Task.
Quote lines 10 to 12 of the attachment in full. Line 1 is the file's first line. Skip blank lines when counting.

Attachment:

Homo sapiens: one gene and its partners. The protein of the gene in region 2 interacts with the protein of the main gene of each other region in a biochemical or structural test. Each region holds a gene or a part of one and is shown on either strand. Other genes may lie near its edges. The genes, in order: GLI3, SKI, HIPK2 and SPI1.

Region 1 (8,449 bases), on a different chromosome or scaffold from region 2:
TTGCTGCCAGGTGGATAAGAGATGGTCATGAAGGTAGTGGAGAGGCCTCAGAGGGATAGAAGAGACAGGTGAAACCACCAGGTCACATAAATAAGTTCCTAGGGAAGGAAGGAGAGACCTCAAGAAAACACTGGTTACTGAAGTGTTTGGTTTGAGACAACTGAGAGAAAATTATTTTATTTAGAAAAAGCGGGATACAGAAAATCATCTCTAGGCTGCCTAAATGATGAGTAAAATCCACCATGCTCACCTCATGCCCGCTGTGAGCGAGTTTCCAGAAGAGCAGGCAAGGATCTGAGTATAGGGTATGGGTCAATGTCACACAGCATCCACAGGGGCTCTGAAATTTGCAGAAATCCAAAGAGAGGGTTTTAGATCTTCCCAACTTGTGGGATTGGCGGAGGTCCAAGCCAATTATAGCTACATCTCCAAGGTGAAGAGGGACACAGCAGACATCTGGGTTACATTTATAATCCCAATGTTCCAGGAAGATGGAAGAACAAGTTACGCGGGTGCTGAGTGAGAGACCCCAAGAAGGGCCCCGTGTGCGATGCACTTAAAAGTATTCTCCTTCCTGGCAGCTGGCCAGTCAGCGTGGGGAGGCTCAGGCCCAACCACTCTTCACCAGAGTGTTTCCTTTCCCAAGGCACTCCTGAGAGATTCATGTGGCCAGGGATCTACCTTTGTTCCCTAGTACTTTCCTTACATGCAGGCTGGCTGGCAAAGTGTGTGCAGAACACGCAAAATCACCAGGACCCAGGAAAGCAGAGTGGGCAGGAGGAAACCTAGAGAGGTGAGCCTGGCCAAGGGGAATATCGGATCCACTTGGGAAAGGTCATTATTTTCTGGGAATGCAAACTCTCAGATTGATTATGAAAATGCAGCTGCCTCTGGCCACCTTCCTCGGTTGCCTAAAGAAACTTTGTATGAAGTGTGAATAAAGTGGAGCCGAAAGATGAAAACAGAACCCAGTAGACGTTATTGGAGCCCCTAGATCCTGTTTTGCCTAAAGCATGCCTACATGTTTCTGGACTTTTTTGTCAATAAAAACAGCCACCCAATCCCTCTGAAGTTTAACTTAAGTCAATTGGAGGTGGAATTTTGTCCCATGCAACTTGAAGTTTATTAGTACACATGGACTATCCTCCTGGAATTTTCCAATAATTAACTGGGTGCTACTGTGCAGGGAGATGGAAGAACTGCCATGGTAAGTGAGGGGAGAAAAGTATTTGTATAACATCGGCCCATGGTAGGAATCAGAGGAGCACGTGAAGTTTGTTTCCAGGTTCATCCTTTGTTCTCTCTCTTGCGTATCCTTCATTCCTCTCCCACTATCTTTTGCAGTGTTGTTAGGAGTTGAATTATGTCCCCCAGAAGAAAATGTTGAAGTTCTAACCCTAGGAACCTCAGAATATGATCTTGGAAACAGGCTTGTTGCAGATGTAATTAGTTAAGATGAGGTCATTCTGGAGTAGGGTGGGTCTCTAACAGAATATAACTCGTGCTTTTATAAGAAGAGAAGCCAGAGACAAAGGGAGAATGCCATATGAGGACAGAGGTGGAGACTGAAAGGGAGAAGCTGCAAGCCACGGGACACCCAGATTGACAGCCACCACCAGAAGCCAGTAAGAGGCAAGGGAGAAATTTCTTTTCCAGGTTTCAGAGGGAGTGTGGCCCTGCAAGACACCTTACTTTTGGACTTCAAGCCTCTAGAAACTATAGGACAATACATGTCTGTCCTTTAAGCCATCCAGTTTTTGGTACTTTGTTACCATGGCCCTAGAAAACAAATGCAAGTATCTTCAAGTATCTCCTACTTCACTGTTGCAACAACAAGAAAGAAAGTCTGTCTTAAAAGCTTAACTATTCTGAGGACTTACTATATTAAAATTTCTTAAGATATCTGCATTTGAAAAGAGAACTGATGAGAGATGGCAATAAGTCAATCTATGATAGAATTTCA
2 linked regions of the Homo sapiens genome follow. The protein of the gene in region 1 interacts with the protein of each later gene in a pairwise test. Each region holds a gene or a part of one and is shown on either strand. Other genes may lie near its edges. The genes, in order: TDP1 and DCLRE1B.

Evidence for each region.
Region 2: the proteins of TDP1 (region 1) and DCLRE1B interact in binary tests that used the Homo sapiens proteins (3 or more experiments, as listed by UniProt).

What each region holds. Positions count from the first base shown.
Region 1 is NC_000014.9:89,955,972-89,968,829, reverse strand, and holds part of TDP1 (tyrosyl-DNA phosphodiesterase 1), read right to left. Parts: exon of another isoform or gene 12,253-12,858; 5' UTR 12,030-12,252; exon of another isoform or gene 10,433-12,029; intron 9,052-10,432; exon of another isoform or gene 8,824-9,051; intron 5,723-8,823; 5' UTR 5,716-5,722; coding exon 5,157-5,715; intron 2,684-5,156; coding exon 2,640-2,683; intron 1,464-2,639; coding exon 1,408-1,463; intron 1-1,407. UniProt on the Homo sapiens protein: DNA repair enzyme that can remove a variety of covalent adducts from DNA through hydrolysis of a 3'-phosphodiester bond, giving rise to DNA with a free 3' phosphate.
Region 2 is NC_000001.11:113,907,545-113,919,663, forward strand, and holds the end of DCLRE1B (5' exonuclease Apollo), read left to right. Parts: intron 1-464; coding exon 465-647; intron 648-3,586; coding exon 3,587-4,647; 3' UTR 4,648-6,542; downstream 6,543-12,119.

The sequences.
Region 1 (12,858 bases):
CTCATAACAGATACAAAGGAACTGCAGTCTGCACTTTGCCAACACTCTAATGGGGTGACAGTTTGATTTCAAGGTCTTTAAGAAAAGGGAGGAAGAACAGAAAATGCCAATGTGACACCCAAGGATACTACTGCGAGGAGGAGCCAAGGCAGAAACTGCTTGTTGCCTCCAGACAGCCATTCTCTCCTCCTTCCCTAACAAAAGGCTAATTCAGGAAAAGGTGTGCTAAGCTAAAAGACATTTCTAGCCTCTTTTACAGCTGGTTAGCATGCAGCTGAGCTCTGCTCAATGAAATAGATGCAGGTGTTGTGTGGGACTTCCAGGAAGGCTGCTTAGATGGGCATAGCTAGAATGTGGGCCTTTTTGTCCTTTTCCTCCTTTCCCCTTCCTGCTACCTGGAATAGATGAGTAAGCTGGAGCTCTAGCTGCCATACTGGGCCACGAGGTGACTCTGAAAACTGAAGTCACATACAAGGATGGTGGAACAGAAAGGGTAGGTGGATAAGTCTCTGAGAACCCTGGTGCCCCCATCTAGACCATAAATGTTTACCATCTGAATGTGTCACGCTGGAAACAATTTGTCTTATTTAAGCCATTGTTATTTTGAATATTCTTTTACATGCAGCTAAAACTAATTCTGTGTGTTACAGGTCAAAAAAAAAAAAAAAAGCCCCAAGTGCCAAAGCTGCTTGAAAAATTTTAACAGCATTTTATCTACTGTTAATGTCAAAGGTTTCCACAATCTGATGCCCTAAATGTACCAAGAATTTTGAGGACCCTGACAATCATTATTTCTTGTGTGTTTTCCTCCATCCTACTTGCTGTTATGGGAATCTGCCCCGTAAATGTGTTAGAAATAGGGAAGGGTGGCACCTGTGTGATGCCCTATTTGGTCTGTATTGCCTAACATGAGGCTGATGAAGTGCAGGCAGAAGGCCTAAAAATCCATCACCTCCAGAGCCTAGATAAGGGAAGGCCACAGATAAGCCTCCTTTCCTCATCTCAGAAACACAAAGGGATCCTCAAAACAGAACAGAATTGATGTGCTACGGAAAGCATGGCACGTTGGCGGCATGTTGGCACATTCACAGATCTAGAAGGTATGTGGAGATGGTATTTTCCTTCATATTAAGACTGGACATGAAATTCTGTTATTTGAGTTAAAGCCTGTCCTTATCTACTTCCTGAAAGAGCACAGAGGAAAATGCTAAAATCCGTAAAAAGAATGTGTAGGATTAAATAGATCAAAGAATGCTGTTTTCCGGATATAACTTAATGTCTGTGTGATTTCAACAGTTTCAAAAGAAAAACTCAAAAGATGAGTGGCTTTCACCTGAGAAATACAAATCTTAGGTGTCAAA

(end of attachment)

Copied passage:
The sequences.
Region 1 (12,858 bases):
CTCATAACAGATACAAAGGAACTGCAGTCTGCACTTTGCCAACACTCTAATGGGGTGACAGTTTGATTTCAAGGTCTTTAAGAAAAGGGAGGAAGAACAGAAAATGCCAATGTGACACCCAAGGATACTACTGCGAGGAGGAGCCAAGGCAGAAACTGCTTGTTGCCTCCAGACAGCCATTCTCTCCTCCTTCCCTAACAAAAGGCTAATTCAGGAAAAGGTGTGCTAAGCTAAAAGACATTTCTAGCCTCTTTTACAGCTGGTTAGCATGCAGCTGAGCTCTGCTCAATGAAATAGATGCAGGTGTTGTGTGGGACTTCCAGGAAGGCTGCTTAGATGGGCATAGCTAGAATGTGGGCCTTTTTGTCCTTTTCCTCCTTTCCCCTTCCTGCTACCTGGAATAGATGAGTAAGCTGGAGCTCTAGCTGCCATACTGGGCCACGAGGTGACTCTGAAAACTGAAGTCACATACAAGGATGGTGGAACAGAAAGGGTAGGTGGATAAGTCTCTGAGAACCCTGGTGCCCCCATCTAGACCATAAATGTTTACCATCTGAATGTGTCACGCTGGAAACAATTTGTCTTATTTAAGCCATTGTTATTTTGAATATTCTTTTACATGCAGCTAAAACTAATTCTGTGTGTTACAGGTCAAAAAAAAAAAAAAAAGCCCCAAGTGCCAAAGCTGCTTGAAAAATTTTAACAGCATTTTATCTACTGTTAATGTCAAAGGTTTCCACAATCTGATGCCCTAAATGTACCAAGAATTTTGAGGACCCTGACAATCATTATTTCTTGTGTGTTTTCCTCCATCCTACTTGCTGTTATGGGAATCTGCCCCGTAAATGTGTTAGAAATAGGGAAGGGTGGCACCTGTGTGATGCCCTATTTGGTCTGTATTGCCTAACATGAGGCTGATGAAGTGCAGGCAGAAGGCCTAAAAATCCATCACCTCCAGAGCCTAGATAAGGGAAGGCCACAGATAAGCCTCCTTTCCTCATCTCAGAAACACAAAGGGATCCTCAAAACAGAACAGAATTGATGTGCTACGGAAAGCATGGCACGTTGGCGGCATGTTGGCACATTCACAGATCTAGAAGGTATGTGGAGATGGTATTTTCCTTCATATTAAGACTGGACATGAAATTCTGTTATTTGAGTTAAAGCCTGTCCTTATCTACTTCCTGAAAGAGCACAGAGGAAAATGCTAAAATCCGTAAAAAGAATGTGTAGGATTAAATAGATCAAAGAATGCTGTTTTCCGGATATAACTTAATGTCTGTGTGATTTCAACAGTTTCAAAAGAAAAACTCAAAAGATGAGTGGCTTTCACCTGAGAAATACAAATCTTAGGTGTCAAA